Iran and six world powers began expert-level talks on Monday to work out nitty-gritty details in implementing a landmark accord for Tehran to curb its disputed nuclear program in return for a limited easing of sanctions.
There’s the six-month interim deal on Iran’s nuclear program that trades some sanctions relief for a freeze on Iran’s nuclear program. And then there’s the interim before the interim begins.
By Monday morning, the Israeli reaction to the nuclear deal with Iran had changed from “What happened?” to “Now what?” And that reaction makes a lot more sense.
Iran has virtually halted a previously rapid expansion of its uranium enrichment capacity in the past three months, the U.N. nuclear agency said in a report roughly covering the period since moderate Hassan Rouhani became president.
Iran could produce enough weapons-grade uranium to build a nuclear bomb in as little as a month, according to a new estimate by a top American think tank.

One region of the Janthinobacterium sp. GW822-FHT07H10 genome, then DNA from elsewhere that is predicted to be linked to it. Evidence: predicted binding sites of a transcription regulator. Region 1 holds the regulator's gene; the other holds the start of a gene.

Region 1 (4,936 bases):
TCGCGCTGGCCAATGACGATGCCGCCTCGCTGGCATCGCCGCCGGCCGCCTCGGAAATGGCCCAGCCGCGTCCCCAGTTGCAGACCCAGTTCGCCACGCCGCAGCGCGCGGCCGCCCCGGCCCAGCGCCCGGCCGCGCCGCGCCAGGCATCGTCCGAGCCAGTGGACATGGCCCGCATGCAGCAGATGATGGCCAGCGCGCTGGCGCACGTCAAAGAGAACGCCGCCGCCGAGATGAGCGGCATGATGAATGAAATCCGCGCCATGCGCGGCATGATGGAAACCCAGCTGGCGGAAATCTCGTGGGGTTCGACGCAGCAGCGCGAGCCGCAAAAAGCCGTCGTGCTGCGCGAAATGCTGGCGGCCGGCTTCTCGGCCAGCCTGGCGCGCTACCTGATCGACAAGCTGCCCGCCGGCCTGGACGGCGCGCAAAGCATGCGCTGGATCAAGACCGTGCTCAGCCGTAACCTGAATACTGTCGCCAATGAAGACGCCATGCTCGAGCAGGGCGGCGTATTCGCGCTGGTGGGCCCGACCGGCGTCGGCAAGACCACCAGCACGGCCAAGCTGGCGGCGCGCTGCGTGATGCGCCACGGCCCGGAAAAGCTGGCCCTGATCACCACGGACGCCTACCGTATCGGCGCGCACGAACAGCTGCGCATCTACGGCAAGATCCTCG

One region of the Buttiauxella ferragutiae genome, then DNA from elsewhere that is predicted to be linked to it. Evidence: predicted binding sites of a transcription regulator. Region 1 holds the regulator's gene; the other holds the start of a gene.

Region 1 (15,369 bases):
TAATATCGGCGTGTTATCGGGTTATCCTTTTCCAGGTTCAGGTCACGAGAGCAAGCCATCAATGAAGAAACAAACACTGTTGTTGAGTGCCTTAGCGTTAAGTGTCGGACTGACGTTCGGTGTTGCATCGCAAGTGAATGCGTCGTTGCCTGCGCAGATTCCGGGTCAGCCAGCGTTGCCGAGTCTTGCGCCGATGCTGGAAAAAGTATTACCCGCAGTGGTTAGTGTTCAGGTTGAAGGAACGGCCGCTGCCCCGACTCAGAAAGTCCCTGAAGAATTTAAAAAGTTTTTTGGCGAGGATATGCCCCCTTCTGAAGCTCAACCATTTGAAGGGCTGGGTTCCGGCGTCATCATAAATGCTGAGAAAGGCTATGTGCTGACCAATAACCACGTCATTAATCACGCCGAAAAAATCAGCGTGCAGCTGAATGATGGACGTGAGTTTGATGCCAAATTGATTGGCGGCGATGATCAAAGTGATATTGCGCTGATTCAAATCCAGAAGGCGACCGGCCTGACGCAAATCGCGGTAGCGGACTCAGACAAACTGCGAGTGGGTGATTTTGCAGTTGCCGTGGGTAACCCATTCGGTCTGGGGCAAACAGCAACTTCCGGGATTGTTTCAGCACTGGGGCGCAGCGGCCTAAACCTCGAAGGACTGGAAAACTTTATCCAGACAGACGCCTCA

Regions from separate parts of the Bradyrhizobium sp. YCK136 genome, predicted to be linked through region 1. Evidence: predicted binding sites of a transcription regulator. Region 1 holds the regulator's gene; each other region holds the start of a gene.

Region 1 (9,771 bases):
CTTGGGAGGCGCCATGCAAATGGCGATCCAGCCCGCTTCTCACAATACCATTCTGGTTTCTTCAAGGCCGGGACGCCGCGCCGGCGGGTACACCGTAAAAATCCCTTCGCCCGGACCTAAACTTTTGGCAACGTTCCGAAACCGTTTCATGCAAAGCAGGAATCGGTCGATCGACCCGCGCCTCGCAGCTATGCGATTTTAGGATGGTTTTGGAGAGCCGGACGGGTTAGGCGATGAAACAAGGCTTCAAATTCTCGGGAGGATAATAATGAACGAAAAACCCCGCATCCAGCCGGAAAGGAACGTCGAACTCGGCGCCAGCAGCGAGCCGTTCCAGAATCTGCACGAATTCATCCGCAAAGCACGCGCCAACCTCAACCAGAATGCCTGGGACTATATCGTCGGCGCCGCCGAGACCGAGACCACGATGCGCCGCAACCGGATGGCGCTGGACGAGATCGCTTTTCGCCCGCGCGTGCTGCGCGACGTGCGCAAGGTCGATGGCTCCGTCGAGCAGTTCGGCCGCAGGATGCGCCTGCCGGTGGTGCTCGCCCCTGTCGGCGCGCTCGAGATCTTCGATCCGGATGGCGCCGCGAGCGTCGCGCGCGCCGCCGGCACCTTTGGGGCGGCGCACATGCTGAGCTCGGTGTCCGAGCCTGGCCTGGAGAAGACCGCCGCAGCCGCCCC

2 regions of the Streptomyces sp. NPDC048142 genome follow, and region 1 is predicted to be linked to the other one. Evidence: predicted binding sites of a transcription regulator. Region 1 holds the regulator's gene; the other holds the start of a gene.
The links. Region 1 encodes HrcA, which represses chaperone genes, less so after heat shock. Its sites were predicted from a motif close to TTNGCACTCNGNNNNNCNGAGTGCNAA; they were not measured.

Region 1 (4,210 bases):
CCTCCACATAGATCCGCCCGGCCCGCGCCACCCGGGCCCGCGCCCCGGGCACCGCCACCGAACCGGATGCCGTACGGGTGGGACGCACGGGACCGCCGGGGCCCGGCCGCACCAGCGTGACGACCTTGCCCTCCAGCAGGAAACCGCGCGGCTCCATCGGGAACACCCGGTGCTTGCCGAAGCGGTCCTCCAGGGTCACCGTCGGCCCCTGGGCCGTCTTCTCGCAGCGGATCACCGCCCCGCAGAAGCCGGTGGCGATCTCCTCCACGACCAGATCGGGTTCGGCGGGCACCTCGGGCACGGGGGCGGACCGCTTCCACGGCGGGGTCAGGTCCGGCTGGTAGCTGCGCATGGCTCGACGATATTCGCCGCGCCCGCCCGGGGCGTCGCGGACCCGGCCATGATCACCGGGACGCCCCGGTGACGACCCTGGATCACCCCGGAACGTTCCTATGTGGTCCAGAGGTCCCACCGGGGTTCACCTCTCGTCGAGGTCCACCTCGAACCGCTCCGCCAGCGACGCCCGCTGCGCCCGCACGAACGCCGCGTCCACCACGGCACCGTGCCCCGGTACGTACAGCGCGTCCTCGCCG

Israel accused Iran on Wednesday of using "deception and concealment" to buy time for its nuclear program, signaling skepticism that the Islamic state's new government would agree to curb its atomic activities.
The United States said on Tuesday an Arab push to single out Israel for criticism over its assumed nuclear arsenal would hurt diplomatic efforts to ban weapons of mass destruction in the Middle East.
Russia said on Wednesday that a military strike on Syria could have catastrophic effects if a missile hit a small reactor near Damascus that contains radioactive uranium.
Before the election of President Hassan Rouhani , Iran’s centrifuges were spinning at an unprecedented pace. After his election, they continue to not only spin, but multiply. In response, the United States must once again deliver a firm message to Tehran: Halt your illicit nuclear program or face isolation and financial ruin.